This field trip will be along the White River Trail in downtown Indianapolis and will look at blocks of the Salem Formation. The Salem Formation (also called the Indiana Limestone) is a mississippian limestone that is extensively quarried in monroe and lawrence counties in Indiana. The formation is a thick-bedded medium to coarse-grained crossbedded calcarenite that varies in color (tan, gray tan, and light gray), and is an internationally known dimension stone and facing stone. During the middle to late mississippian, Indiana was located in the tropical zone south of the equator. The region was covered with a shallow sea that was teeming with marine life. Carbonate material from foraminifera, bryozoans, mollusks, brachiopods, and crinoids were deposited on the seafloor and were lithified to into the limestone we see and use today. The fragmental nature of the larger fossils and the presence of well-developed cross-bedding indicates that the environment was shallow enough to be affected by wave action. According to the Indiana Geological and Water Survey (IGS), nearly 2.7 million cubic feet of Indiana limestone is currently quarried each year, which generates $26 million in annual revenue for the state. What makes the Salem Formation particularly desirable for dimension stone is that it exhibits no preferential direction of splitting. The limestone can be planed, sawed, turned on a lathe, or hand-worked into almost shape. Its historic and economic heritage are some of the reasons it is now the official state stone of Indiana.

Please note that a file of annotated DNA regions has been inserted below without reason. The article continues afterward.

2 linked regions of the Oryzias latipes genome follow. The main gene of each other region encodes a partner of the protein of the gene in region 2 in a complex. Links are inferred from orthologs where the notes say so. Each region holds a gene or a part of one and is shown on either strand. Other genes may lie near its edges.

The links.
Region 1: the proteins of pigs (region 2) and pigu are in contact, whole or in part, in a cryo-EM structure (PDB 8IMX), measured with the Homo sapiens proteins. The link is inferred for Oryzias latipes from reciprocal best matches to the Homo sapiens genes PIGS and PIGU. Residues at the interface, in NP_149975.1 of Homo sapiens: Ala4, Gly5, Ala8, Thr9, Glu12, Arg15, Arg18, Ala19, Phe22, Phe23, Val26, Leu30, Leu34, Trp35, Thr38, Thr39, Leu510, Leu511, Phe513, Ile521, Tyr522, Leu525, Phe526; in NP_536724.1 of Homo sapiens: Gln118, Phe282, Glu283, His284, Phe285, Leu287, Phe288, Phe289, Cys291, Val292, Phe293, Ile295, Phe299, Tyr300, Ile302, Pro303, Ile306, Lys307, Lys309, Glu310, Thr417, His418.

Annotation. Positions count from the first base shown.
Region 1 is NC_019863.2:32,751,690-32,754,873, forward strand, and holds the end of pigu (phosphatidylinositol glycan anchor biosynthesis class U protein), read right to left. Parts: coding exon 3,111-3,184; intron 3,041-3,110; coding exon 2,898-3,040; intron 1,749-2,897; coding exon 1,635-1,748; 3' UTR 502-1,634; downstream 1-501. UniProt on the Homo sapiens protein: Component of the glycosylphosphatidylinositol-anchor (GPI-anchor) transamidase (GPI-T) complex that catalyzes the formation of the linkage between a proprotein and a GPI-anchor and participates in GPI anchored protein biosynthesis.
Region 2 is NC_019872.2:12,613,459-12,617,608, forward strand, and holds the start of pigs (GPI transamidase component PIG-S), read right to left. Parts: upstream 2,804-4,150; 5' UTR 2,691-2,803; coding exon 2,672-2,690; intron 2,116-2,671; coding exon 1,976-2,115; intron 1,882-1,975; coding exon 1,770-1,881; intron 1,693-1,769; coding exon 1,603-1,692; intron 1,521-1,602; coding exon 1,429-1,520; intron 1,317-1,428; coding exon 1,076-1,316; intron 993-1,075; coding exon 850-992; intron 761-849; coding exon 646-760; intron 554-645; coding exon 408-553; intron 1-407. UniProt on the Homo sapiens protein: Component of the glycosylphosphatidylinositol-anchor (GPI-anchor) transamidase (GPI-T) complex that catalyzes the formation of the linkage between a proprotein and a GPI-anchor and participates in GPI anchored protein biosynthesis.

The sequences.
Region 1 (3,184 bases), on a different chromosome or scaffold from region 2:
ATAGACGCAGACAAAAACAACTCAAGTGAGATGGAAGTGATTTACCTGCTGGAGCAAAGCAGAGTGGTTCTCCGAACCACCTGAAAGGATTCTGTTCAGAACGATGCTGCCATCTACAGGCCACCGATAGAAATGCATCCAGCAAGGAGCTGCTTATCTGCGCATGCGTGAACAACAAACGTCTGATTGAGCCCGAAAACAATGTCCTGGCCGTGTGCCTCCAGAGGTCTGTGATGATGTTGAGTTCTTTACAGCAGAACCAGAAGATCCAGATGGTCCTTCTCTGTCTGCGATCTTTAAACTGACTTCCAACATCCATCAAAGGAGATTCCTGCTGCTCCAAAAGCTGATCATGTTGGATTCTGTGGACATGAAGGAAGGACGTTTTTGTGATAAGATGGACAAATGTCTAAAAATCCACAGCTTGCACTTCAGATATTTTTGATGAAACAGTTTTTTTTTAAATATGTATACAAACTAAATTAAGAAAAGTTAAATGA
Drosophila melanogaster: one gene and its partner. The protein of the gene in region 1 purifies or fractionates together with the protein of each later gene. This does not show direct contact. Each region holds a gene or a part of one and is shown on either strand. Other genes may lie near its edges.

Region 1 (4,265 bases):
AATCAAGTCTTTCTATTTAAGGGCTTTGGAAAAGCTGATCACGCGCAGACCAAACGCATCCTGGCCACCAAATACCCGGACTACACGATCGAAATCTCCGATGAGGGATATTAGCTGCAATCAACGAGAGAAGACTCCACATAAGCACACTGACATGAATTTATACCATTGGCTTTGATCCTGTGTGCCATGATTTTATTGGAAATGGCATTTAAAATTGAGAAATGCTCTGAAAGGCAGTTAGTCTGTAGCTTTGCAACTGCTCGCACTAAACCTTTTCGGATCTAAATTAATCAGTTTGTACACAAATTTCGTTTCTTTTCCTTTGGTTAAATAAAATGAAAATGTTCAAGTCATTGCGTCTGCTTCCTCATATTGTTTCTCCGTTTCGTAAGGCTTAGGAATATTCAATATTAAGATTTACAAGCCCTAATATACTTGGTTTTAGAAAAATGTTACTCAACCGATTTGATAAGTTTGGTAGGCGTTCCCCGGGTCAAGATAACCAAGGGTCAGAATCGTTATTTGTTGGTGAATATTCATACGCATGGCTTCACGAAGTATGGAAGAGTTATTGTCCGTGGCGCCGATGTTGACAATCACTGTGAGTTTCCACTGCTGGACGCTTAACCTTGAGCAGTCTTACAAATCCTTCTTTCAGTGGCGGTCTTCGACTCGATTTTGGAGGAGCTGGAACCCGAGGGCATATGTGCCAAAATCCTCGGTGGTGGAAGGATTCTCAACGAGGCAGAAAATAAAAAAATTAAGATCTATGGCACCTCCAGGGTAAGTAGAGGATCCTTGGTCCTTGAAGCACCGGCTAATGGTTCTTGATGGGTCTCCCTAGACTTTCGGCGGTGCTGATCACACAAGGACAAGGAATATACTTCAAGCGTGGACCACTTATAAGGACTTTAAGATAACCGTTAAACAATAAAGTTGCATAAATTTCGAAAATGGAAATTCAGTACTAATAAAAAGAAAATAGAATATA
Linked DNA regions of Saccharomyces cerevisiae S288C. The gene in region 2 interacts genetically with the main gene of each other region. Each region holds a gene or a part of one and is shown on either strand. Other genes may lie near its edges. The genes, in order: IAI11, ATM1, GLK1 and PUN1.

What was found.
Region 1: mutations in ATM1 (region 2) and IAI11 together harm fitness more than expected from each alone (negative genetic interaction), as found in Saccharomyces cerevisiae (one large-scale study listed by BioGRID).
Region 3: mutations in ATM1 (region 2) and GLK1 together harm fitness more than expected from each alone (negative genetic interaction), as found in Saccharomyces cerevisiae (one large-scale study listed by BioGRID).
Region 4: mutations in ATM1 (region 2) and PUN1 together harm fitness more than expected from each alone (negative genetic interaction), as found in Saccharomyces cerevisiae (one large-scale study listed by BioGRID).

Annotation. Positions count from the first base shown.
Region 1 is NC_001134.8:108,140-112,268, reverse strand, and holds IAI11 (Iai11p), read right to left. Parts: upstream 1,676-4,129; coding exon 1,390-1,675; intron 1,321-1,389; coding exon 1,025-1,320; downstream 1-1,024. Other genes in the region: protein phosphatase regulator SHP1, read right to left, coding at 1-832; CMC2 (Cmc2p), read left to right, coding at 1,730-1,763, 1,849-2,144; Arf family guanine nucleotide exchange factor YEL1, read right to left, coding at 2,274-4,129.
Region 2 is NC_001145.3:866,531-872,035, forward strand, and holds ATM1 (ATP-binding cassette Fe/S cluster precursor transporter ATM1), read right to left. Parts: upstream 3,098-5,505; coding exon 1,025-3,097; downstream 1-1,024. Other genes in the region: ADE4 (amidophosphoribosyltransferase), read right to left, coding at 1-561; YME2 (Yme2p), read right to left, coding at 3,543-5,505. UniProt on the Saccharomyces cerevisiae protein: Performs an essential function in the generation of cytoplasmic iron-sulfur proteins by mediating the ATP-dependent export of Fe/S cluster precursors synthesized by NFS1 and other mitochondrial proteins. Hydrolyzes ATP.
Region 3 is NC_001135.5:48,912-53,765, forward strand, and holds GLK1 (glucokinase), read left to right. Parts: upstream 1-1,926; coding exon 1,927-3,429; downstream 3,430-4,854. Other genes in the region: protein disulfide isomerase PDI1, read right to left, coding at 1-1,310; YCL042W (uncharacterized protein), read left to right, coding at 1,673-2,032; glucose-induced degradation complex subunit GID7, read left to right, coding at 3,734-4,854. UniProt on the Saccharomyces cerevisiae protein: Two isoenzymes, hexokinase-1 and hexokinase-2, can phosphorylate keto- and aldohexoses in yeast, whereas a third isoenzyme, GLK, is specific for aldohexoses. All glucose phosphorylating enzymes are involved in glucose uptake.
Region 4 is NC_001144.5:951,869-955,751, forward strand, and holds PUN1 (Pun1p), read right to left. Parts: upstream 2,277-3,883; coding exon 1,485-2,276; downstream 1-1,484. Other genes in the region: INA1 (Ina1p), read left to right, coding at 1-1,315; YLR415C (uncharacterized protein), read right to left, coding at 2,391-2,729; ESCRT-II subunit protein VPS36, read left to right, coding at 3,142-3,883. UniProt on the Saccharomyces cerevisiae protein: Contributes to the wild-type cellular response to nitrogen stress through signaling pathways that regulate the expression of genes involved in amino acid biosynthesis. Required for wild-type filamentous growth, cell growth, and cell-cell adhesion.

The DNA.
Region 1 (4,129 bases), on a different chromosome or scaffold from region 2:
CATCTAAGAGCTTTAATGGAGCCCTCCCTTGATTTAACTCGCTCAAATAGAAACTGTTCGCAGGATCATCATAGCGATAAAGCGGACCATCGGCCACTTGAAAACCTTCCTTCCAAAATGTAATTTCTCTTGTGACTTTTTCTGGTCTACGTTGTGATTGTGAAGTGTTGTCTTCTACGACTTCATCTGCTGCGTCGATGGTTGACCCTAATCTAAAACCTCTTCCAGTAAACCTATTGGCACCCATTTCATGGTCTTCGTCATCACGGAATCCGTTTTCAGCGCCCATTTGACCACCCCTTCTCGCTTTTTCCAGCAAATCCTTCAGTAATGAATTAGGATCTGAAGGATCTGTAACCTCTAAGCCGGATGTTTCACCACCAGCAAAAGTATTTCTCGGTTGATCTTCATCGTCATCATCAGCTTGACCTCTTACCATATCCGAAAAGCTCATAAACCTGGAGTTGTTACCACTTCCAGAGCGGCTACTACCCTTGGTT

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I have had experience developing, planning, and running geological field trips including ones for the Geological Society of America. Below are the professional field trips I have run, helped run, or planned. Dennison, J. M., Filer, J. K. and Rossbach, T. J. 2005. Devonian strata in the Route 250 Corridor in Virginia and West Virginia; p. 19-77 in Dennison, J. M. (ed.), Geologic Field Guide to Devonian Stratigraphy and Hydrocarbon Geology near U.S. Route 250 in West Virginia and Virginia. American Association of Petroleum Geologists, Eastern Section Meeting, Morgantown, West Virginia, 179 p. Rossbach, T. J., and Brewton, A. D. 2005. Paleobiology of the Elkins Northwest section; p. 98-109 in Dennison, J. M. (ed.), Geologic Field Guide to Devonian Stratigraphy and Hydrocarbon Geology near U.S. Route 250 in West Virginia and Virginia. American Association of Petroleum Geologists, Eastern Section Meeting, Morgantown, West Virginia, 179 p. Rossbach, T. J., and Hall, J. C. 1998. Late Devonian (Frasnian-Famennian) extinction event in the Catskill delta of Virginia and West Virginia. Guidebook, Southeastern Meeting of the Geological Society of America, March 29, Charleston, West Virginia, 35 p. Dennison, J. M., Filer, J. K., and Rossbach, T. J. 1996. Devonian strata of southeastern West Virginia and adjacent Virginia; p. 3-52 in Dennison, J. M. (ed.), Geologic Field Guide to Devonian Hydrocarbon Stratigraphy of Southeastern West Virginia and Adjacent Virginia, October 12-13, 1996. Sponsored by the Appalachian Geological Society for the 1996 Eastern Meeting of the American Association of Petroleum Geologists, 160 p. Rossbach, T. J., and Dennison, J. M. 1994. Devonian strata of Catawba syncline near Salem, Virginia; p. 95-125 in Schultz, A., and Henika, B. (eds.) Field guides to southern Appalachian structure and engineering geology. Virginia Tech Department of Geological Sciences Guidebook Number 10, 283 p., for the meeting of the Southeastern Section Meeting of the Geological Society of America, Blacksburg, Virginia.. Carter, J. G., and Rossbach, T. J. 1992. Molluscan biostratigraphy of the River Bend Formation, New Bern and Belgrade, North Carolina; p. 139-143 in Carter, J. G., and Ward, L. W. (conveners), Cenozoic Molluscan Biostratigraphy of the North Carolina Coastal Plain, Field Trip 8. Southeastern Section, The Paleontological Society, March 17-18, 1992; in Dennison, J. M., and Stewart, K. G., Geologic Guides to North Carolina and Adjacent Areas. Chapel Hill, North Carolina, Department of Geology, University of North Carolina at Chapel Hill, Geologic Guidebook No. 1, 233 p. This is an educational field trip (rather than a research-oriented one) designed to provide the opportunity to examine the lithology, sedimentary structures and paleontology of the State Stone of Indiana without the inconvenience of travelling to its natural outcrops and quarries in the south-central region of the state. I have taught historical geology, sedimentology, stratigraphy, and paleontology for over twenty years. Since starting at IUPUI, I have incorporated the geology of Indiana into my courses so I am very familiar with the geologic setting, lithology, and fossils of the Salem Limestone as well its economic importance to the state. As mentioned above, my extensive background in historical geology, sedimentology, stratigraphy, and paleontology has provide the requisite background to conduct this field trip. Even though my main research is in Devonian-age rocks, I ran departmental field trips at Elizabeth City State University for sixteen years that covered the Ordovician through Mississippian of the central Appalachian Basin. Through my geology classes at IUPUI, I have expanded this coverage into the mid-continent.